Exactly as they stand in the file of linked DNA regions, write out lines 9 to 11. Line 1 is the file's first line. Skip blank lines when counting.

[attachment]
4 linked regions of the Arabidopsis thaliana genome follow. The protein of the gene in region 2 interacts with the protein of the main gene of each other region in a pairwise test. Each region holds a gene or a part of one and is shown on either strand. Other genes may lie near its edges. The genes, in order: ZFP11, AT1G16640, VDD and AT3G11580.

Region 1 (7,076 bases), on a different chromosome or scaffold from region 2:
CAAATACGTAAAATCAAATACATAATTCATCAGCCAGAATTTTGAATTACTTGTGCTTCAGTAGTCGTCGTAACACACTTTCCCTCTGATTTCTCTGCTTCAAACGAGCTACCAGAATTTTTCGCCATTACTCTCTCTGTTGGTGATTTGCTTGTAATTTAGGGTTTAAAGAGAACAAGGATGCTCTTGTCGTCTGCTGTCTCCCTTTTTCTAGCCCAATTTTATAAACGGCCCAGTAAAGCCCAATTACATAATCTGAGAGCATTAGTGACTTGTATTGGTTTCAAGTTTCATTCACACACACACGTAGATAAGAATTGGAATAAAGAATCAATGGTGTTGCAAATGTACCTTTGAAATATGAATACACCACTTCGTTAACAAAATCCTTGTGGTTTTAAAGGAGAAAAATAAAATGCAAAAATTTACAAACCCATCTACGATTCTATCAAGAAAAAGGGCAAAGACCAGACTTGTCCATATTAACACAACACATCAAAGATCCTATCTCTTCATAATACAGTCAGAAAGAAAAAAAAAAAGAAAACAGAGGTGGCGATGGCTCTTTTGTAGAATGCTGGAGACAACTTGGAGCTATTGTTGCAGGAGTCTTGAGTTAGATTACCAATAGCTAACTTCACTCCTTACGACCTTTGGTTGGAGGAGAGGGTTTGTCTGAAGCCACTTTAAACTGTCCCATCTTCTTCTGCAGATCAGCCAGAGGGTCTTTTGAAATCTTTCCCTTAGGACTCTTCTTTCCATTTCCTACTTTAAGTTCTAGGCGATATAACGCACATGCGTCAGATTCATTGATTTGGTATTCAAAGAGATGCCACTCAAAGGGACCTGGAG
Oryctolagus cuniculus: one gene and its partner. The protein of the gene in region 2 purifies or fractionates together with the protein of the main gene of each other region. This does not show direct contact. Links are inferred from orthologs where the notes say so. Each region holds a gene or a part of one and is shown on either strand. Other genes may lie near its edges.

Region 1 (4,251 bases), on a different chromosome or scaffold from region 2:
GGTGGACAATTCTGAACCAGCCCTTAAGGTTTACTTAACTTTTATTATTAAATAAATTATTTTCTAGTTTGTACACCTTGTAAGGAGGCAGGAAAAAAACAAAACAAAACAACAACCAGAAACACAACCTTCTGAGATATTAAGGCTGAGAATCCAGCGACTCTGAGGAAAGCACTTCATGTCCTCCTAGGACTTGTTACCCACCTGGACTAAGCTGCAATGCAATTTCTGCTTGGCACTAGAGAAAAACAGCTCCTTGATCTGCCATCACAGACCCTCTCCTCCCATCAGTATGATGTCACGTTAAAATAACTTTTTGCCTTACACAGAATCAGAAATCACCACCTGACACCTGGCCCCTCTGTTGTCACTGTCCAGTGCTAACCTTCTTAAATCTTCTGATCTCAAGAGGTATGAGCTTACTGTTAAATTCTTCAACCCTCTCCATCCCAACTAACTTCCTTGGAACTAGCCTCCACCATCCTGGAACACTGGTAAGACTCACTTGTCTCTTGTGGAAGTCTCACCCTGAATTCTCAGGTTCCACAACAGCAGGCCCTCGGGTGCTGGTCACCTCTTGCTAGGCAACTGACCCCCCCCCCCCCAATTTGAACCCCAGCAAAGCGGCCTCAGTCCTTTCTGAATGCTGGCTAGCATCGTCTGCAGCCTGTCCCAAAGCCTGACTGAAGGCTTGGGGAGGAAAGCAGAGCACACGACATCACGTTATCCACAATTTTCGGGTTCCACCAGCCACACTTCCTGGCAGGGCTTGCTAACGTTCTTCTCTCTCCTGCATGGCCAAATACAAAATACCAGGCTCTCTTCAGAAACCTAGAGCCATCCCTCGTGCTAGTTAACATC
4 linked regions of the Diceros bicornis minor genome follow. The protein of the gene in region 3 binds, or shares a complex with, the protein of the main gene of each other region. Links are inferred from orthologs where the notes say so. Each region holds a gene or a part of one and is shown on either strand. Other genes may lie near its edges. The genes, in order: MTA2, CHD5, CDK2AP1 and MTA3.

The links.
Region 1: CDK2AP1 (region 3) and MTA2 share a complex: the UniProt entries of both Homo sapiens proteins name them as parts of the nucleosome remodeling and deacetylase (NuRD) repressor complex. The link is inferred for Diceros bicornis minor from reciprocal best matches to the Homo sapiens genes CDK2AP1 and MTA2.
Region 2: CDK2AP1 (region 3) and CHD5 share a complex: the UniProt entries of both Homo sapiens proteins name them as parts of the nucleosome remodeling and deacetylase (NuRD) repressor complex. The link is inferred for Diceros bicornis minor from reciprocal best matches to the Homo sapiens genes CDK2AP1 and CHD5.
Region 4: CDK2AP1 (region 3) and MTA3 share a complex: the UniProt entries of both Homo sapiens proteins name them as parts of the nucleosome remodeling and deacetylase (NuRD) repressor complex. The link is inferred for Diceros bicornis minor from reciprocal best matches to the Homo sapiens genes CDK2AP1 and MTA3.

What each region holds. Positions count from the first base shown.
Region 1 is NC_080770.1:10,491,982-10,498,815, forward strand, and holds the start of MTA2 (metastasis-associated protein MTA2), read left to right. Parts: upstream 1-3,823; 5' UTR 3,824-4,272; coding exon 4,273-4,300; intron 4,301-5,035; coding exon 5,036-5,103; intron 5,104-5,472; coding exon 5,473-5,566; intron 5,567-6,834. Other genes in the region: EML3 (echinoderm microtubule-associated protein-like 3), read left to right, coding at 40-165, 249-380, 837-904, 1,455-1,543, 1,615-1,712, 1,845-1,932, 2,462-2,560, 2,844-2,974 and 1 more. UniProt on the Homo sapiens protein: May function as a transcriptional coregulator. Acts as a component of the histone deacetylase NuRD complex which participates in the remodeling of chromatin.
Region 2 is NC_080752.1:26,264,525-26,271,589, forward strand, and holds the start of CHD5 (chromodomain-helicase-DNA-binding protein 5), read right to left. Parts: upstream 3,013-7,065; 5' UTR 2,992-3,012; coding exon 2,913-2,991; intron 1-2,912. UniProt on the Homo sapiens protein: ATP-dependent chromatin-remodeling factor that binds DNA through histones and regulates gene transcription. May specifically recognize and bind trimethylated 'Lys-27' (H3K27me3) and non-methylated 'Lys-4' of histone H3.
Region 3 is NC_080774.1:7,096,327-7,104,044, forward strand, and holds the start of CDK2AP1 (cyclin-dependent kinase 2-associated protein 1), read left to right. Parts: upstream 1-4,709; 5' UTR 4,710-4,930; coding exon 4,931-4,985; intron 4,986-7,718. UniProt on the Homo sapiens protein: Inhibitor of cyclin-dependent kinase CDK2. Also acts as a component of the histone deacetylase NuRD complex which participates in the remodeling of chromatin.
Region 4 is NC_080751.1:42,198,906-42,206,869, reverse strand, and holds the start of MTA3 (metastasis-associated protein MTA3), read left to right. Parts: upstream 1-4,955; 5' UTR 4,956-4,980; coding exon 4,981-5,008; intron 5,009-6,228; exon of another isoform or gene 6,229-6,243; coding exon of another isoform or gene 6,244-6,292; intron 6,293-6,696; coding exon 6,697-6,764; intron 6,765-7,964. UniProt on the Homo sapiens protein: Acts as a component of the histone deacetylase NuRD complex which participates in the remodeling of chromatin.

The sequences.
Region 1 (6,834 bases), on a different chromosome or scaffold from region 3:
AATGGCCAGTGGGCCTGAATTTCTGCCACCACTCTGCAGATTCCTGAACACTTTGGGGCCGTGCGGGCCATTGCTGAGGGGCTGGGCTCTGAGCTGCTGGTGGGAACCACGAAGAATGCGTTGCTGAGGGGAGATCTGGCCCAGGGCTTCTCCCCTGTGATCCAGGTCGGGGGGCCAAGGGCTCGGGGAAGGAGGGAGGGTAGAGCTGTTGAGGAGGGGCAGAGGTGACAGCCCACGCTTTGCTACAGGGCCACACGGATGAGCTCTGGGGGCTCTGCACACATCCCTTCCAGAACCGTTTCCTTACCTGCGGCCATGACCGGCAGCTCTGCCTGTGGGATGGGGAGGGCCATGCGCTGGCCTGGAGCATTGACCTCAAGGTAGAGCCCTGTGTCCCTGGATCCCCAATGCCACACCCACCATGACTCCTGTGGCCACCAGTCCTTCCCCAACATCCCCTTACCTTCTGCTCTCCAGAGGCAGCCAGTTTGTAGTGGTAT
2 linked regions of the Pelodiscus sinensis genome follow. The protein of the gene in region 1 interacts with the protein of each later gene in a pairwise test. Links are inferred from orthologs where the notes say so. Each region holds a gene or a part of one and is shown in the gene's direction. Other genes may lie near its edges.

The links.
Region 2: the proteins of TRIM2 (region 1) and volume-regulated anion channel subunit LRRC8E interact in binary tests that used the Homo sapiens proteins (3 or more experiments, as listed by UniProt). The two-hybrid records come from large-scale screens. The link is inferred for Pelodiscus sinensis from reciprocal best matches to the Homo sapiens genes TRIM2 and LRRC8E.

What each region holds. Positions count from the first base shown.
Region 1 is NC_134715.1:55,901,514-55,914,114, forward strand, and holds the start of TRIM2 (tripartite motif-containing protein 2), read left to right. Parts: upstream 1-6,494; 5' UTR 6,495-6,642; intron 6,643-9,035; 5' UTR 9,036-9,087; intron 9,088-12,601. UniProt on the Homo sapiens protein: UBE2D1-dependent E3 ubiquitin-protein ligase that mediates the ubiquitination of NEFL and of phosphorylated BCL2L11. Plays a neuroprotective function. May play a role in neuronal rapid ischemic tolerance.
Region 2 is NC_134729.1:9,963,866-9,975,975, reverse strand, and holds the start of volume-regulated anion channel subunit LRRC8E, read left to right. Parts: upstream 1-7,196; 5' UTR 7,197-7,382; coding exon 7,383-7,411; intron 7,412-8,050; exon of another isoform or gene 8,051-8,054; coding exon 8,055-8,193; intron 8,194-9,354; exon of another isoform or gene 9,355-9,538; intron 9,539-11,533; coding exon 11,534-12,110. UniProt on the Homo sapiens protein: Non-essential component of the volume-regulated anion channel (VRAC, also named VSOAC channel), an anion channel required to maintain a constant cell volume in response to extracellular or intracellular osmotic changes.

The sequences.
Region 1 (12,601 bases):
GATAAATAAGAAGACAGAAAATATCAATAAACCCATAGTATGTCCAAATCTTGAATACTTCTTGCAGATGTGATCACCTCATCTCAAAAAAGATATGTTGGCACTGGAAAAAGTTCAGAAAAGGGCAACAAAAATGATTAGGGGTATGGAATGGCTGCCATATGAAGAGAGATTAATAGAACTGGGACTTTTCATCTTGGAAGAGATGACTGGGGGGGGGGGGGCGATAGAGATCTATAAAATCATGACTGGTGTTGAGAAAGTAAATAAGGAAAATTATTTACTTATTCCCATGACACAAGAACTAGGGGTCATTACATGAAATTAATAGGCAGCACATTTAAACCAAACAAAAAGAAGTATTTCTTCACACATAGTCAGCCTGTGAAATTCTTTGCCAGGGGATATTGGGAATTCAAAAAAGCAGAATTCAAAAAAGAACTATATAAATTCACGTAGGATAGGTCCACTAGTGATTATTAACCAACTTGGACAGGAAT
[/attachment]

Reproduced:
Region 1: CDK2AP1 (region 3) and MTA2 share a complex: the UniProt entries of both Homo sapiens proteins name them as parts of the nucleosome remodeling and deacetylase (NuRD) repressor complex. The link is inferred for Diceros bicornis minor from reciprocal best matches to the Homo sapiens genes CDK2AP1 and MTA2.
Region 2: CDK2AP1 (region 3) and CHD5 share a complex: the UniProt entries of both Homo sapiens proteins name them as parts of the nucleosome remodeling and deacetylase (NuRD) repressor complex. The link is inferred for Diceros bicornis minor from reciprocal best matches to the Homo sapiens genes CDK2AP1 and CHD5.
Region 4: CDK2AP1 (region 3) and MTA3 share a complex: the UniProt entries of both Homo sapiens proteins name them as parts of the nucleosome remodeling and deacetylase (NuRD) repressor complex. The link is inferred for Diceros bicornis minor from reciprocal best matches to the Homo sapiens genes CDK2AP1 and MTA3.